Any living cell can extract energy from fuel and temporarily store that energy in the form of ATP, or a similar energy currency. This primary processing of fuel is called glycolysis. Only certain cells under the right conditions can continue where glycolysis leaves off, allowing much more usable energy to be extracted from the fuel. This additional processing of energy is called cellular respiration. Glycolysis and cellular respiration both extract usable energy from fuel by undergoing oxidation/reduction (or redox) reactions.

Oxidation is the loss of electrons from a particle (like a fuel molecule), whereas reduction is the gain of electrons. Since electrons are not destroyed in chemical reactions, oxidation occurs only if reduction also occurs. When something is oxidized (loses electrons), something else gets reduced (gains electrons). Organisms extract energy from fuel molecules by oxidizing these fuel molecules.

During cellular respiration, there is a substance (external to the process) that ultimately accepts the electrons that have been removed from the fuel. For aerobic organisms, that substance is oxygen, and when oxygen accepts these electrons (along with protons) from the fuel molecules, the oxygen gets reduced into water. Cellular respiration is important because it allows for maximal oxidation of fuels, which maximizes the amount of energy that can be extracted and stored as ATP.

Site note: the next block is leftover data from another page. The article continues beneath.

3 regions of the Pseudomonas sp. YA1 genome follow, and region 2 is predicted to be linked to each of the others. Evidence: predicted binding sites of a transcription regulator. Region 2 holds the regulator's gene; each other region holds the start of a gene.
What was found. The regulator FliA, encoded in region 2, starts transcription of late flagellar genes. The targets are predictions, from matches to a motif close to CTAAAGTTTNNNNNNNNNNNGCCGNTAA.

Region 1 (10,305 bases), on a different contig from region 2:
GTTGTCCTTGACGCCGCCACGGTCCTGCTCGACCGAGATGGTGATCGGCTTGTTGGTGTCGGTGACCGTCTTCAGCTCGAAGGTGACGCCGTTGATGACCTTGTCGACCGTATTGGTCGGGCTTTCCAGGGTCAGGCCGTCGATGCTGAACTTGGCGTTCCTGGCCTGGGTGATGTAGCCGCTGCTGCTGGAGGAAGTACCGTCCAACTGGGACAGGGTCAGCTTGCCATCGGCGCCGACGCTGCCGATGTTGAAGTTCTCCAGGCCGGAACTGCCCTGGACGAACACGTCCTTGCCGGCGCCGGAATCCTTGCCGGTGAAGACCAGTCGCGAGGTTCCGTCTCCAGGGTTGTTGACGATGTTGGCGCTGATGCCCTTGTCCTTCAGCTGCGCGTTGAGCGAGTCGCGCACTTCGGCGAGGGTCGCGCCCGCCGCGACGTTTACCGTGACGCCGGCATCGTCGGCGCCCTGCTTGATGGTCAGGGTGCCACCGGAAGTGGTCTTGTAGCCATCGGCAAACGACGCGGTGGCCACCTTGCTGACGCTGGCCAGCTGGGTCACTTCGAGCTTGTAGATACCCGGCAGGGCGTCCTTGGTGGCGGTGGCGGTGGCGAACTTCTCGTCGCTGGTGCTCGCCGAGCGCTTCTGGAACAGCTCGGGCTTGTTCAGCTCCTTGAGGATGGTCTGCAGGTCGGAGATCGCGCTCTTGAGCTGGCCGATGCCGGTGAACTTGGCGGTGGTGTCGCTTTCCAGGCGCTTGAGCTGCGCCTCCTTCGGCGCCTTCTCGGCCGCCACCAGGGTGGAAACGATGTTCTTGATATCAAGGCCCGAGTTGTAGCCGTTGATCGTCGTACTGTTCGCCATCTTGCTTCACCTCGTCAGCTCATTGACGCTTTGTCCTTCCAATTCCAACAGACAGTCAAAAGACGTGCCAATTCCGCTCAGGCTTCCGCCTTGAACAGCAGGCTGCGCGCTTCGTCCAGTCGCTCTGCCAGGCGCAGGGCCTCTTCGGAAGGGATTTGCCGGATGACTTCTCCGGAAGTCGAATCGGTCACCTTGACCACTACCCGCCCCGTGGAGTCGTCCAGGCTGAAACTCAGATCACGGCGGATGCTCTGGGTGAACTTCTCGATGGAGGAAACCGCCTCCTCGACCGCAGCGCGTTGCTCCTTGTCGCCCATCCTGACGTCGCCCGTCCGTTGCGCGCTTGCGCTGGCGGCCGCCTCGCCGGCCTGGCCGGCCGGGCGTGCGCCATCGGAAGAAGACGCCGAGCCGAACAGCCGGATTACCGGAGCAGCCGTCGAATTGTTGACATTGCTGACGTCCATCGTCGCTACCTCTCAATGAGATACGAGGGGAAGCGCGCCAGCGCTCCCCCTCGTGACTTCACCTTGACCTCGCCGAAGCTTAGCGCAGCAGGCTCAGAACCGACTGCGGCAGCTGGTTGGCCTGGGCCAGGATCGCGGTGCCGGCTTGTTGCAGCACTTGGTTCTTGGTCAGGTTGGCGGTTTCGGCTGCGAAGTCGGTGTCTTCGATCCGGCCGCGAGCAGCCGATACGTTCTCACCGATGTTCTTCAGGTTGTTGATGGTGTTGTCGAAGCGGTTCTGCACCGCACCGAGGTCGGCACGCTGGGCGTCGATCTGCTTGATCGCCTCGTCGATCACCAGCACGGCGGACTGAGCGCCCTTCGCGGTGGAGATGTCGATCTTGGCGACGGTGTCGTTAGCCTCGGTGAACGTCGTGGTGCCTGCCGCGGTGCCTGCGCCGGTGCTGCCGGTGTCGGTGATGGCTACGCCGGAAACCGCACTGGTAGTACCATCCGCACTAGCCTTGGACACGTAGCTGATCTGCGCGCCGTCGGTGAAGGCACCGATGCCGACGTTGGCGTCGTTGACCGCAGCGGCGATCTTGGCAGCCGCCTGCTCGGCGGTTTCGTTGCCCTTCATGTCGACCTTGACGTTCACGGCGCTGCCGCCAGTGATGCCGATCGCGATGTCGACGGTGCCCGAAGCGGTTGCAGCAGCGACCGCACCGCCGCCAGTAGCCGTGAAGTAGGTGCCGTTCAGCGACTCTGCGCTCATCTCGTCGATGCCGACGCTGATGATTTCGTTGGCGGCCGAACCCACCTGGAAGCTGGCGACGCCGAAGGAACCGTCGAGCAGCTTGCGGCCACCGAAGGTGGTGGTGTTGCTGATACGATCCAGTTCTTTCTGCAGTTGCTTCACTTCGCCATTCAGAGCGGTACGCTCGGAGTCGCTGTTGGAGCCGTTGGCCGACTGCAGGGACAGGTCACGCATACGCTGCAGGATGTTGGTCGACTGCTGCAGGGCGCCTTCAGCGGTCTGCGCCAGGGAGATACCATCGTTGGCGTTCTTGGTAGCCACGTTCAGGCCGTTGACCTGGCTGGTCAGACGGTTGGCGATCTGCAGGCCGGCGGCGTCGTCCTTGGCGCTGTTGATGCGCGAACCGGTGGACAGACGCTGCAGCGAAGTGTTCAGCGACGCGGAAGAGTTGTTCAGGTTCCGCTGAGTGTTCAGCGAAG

Review glycolysis and cellular respiration in Introduction to Glycolosis, Cellular Respiration, The Citric Acid Cycle and Oxidative Phosphorylation, Glycolysis, More on Glycolysis, and The Process of Glycolysis.

#### 5e. Account for the matter inputs and outputs to glycolysis, pyruvate oxidation (preparatory reaction) the Krebs/Citric Acid Cycle, and the electron transport chain

• What are the material inputs and outputs for each of these processes?

Each component of the oxidation of glucose contributes to a series of reactions that can be summarized by a reaction equation that lists the inputs (reactants) and the outputs (products) of that process. The component processes that comprise the complete oxidation of glucose are glycolysis, pyruvate oxidation, the Citric Acid Cycle, and oxidative phosphorylation (including electron transport and chemiosmosis).